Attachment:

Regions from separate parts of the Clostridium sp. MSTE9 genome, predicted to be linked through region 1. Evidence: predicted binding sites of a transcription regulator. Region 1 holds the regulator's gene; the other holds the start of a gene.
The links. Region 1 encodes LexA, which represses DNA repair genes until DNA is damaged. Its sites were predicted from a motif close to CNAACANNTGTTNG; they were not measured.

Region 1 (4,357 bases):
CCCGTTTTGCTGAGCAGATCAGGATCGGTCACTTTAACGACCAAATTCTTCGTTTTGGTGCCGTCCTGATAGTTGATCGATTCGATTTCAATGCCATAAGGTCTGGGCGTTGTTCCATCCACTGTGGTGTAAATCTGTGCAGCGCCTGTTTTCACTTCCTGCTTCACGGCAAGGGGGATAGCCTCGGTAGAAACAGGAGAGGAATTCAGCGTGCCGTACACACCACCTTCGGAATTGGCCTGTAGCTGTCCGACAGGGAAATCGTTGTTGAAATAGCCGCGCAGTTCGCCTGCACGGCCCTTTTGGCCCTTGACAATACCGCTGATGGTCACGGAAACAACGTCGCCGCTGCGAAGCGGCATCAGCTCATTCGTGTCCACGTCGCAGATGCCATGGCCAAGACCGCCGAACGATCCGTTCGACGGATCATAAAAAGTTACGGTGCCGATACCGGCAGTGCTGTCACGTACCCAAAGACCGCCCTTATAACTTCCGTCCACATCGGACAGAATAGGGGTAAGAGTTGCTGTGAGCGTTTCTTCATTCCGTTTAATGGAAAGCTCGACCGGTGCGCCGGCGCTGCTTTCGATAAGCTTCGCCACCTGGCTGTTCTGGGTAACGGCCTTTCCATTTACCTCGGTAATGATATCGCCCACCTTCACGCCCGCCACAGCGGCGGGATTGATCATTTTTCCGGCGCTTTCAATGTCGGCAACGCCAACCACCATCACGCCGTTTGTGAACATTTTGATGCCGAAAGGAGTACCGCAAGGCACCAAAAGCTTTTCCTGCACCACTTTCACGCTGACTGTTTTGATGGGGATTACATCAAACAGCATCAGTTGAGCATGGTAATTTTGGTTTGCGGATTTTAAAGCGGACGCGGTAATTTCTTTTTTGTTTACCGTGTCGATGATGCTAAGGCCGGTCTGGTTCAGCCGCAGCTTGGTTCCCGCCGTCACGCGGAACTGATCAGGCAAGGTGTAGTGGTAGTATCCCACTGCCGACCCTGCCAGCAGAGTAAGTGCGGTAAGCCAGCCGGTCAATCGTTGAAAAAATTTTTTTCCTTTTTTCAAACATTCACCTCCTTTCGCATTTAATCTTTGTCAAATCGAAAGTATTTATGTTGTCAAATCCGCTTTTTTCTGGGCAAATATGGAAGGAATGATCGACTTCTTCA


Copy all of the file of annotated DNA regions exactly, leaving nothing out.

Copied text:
Regions from separate parts of the Clostridium sp. MSTE9 genome, predicted to be linked through region 1. Evidence: predicted binding sites of a transcription regulator. Region 1 holds the regulator's gene; the other holds the start of a gene.
The links. Region 1 encodes LexA, which represses DNA repair genes until DNA is damaged. Its sites were predicted from a motif close to CNAACANNTGTTNG; they were not measured.

Region 1 (4,357 bases):
CCCGTTTTGCTGAGCAGATCAGGATCGGTCACTTTAACGACCAAATTCTTCGTTTTGGTGCCGTCCTGATAGTTGATCGATTCGATTTCAATGCCATAAGGTCTGGGCGTTGTTCCATCCACTGTGGTGTAAATCTGTGCAGCGCCTGTTTTCACTTCCTGCTTCACGGCAAGGGGGATAGCCTCGGTAGAAACAGGAGAGGAATTCAGCGTGCCGTACACACCACCTTCGGAATTGGCCTGTAGCTGTCCGACAGGGAAATCGTTGTTGAAATAGCCGCGCAGTTCGCCTGCACGGCCCTTTTGGCCCTTGACAATACCGCTGATGGTCACGGAAACAACGTCGCCGCTGCGAAGCGGCATCAGCTCATTCGTGTCCACGTCGCAGATGCCATGGCCAAGACCGCCGAACGATCCGTTCGACGGATCATAAAAAGTTACGGTGCCGATACCGGCAGTGCTGTCACGTACCCAAAGACCGCCCTTATAACTTCCGTCCACATCGGACAGAATAGGGGTAAGAGTTGCTGTGAGCGTTTCTTCATTCCGTTTAATGGAAAGCTCGACCGGTGCGCCGGCGCTGCTTTCGATAAGCTTCGCCACCTGGCTGTTCTGGGTAACGGCCTTTCCATTTACCTCGGTAATGATATCGCCCACCTTCACGCCCGCCACAGCGGCGGGATTGATCATTTTTCCGGCGCTTTCAATGTCGGCAACGCCAACCACCATCACGCCGTTTGTGAACATTTTGATGCCGAAAGGAGTACCGCAAGGCACCAAAAGCTTTTCCTGCACCACTTTCACGCTGACTGTTTTGATGGGGATTACATCAAACAGCATCAGTTGAGCATGGTAATTTTGGTTTGCGGATTTTAAAGCGGACGCGGTAATTTCTTTTTTGTTTACCGTGTCGATGATGCTAAGGCCGGTCTGGTTCAGCCGCAGCTTGGTTCCCGCCGTCACGCGGAACTGATCAGGCAAGGTGTAGTGGTAGTATCCCACTGCCGACCCTGCCAGCAGAGTAAGTGCGGTAAGCCAGCCGGTCAATCGTTGAAAAAATTTTTTTCCTTTTTTCAAACATTCACCTCCTTTCGCATTTAATCTTTGTCAAATCGAAAGTATTTATGTTGTCAAATCCGCTTTTTTCTGGGCAAATATGGAAGGAATGATCGACTTCTTCA